Electronics > Metrology

Creating some high-precision resistors, for calibration purposes

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--- Quote from: mendip_discovery on November 10, 2022, 06:44:26 pm ---. . .

So RandallMcRee I say to you. Have a go. See what you get. You might find that you do a fairly good job the first time around, if not you will learn and try something better. As long as you are honest to yourself on how good it is then you can work on that.

. . .

--- End quote ---

I had a go! I did use a rotary switch, since perfection is the enemy of the good (or something). Here are some photos of the assembly, along with measured values using my existing (non-calibrated) equipment. The spreadsheet shows the resistor type, some are good, some not so good.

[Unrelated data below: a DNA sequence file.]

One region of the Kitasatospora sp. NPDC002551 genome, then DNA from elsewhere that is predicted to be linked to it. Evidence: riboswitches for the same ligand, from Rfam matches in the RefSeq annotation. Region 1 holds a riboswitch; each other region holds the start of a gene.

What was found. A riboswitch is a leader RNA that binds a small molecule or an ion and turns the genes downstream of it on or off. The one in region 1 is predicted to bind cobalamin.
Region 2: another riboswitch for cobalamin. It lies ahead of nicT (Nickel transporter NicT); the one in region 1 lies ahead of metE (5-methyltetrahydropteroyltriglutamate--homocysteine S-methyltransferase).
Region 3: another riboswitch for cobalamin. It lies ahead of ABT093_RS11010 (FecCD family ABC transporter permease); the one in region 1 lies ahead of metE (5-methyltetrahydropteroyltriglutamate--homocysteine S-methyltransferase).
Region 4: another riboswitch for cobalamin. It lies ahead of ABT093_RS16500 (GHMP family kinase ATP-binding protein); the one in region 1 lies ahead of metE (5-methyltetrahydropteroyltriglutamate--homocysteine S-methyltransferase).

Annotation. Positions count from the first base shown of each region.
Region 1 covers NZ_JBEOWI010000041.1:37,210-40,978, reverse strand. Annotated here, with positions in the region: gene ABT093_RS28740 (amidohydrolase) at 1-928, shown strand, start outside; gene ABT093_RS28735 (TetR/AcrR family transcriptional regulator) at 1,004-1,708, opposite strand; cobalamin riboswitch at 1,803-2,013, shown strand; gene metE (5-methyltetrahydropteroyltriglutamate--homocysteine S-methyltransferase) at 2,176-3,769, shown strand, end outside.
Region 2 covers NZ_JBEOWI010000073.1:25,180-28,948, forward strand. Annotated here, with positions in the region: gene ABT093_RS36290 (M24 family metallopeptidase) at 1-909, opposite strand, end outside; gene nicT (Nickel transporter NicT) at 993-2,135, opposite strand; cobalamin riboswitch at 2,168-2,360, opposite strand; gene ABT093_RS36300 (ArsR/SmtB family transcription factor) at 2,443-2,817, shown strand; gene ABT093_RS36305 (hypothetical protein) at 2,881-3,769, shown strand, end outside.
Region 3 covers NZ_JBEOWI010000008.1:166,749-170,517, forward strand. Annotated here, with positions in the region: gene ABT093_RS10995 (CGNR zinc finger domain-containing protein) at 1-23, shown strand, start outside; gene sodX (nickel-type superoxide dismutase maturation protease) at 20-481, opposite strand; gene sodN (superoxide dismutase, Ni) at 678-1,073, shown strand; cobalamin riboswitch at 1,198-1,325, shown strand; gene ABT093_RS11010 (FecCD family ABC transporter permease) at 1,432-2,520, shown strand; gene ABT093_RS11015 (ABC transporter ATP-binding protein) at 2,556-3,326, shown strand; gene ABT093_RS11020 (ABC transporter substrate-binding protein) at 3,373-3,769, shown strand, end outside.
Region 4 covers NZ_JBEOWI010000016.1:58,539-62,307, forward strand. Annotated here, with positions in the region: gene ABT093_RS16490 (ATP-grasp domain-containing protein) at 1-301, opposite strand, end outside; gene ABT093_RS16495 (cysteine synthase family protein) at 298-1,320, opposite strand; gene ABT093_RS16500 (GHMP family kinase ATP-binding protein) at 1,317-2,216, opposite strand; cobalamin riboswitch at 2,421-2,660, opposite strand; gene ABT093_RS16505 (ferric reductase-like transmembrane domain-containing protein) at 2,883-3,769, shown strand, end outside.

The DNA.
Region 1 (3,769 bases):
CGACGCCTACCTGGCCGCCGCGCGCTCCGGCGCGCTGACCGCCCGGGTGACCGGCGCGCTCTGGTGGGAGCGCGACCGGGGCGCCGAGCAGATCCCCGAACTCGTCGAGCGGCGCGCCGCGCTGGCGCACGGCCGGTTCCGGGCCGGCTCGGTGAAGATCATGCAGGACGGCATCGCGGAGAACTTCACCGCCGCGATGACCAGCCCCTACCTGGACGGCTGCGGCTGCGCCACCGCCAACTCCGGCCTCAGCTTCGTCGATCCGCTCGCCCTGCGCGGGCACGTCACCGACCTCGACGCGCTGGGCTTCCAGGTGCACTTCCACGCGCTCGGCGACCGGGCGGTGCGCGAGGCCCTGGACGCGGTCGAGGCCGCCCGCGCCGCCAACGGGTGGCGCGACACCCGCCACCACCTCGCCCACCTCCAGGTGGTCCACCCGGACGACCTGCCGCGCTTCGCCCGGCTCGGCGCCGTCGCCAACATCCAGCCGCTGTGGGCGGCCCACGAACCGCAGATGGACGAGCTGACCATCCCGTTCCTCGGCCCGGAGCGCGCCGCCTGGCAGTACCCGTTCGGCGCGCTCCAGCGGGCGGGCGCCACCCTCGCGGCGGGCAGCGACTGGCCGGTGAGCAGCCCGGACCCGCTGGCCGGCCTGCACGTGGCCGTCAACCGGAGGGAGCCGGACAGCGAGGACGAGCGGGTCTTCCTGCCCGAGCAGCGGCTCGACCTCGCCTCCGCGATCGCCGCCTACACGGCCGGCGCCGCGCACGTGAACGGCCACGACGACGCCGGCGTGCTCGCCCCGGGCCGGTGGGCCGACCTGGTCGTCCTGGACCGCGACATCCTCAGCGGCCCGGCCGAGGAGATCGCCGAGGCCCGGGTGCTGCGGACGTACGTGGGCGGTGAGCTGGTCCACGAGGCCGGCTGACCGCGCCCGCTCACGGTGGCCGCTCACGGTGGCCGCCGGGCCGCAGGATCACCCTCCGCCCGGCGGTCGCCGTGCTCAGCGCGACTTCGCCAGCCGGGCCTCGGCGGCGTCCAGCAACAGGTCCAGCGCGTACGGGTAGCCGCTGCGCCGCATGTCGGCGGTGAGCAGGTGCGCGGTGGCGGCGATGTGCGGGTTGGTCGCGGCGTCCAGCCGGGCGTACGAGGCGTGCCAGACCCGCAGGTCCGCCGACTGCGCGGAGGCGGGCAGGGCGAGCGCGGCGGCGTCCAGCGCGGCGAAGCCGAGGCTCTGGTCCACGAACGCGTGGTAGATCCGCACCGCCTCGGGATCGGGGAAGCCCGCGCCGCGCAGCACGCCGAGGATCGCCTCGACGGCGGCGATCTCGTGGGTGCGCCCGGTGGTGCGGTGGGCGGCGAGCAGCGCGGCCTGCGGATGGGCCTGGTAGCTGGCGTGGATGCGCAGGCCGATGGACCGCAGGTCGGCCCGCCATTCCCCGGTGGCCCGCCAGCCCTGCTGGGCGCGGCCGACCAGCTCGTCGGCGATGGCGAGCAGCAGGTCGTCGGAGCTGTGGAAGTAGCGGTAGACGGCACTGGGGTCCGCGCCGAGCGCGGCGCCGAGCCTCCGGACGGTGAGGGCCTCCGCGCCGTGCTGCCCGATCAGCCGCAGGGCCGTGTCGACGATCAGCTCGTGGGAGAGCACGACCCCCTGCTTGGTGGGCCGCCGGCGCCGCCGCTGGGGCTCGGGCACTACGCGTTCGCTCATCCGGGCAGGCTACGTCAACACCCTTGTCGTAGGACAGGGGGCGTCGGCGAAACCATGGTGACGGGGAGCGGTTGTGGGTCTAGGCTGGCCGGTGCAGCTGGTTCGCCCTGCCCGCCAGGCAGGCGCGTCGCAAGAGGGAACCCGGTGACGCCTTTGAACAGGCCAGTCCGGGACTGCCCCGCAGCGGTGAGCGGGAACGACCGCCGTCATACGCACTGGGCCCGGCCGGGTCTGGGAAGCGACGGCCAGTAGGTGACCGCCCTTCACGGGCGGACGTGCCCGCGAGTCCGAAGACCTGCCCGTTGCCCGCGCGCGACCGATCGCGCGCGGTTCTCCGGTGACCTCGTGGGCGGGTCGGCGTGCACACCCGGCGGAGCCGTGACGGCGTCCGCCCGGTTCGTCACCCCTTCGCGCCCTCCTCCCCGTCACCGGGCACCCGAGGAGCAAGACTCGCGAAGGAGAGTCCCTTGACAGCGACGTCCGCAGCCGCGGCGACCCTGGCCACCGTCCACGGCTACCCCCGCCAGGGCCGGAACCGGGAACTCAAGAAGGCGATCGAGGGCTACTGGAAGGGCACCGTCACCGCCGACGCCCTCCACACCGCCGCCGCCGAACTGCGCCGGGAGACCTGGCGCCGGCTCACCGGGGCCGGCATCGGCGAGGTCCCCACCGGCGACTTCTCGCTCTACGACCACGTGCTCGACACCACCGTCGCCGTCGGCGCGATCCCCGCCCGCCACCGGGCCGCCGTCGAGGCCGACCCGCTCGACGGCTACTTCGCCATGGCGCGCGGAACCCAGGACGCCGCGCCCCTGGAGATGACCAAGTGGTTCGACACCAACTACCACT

It would be great if someone with calibrated 7.5/8.5 meter could also check it, preferably on the west coast, USA. Send me a PM.


P.S. I recently purchased a Fluke 5450A, as well. That also needs calibration, however. So I will work on that after applying Dr. Franks 5450A medicine, that is, the relay replacement.

Assembly photos

When it comes to resistance standards, they are generally approximations of their nominal value. You'll generally see standard resistors some way off of nominal.

Resistance calibrators usually store the measured value of the reistor in non-volatile memory - as your 5450A does. I'd also avoid messing with your 5450A unless you identify a problem.


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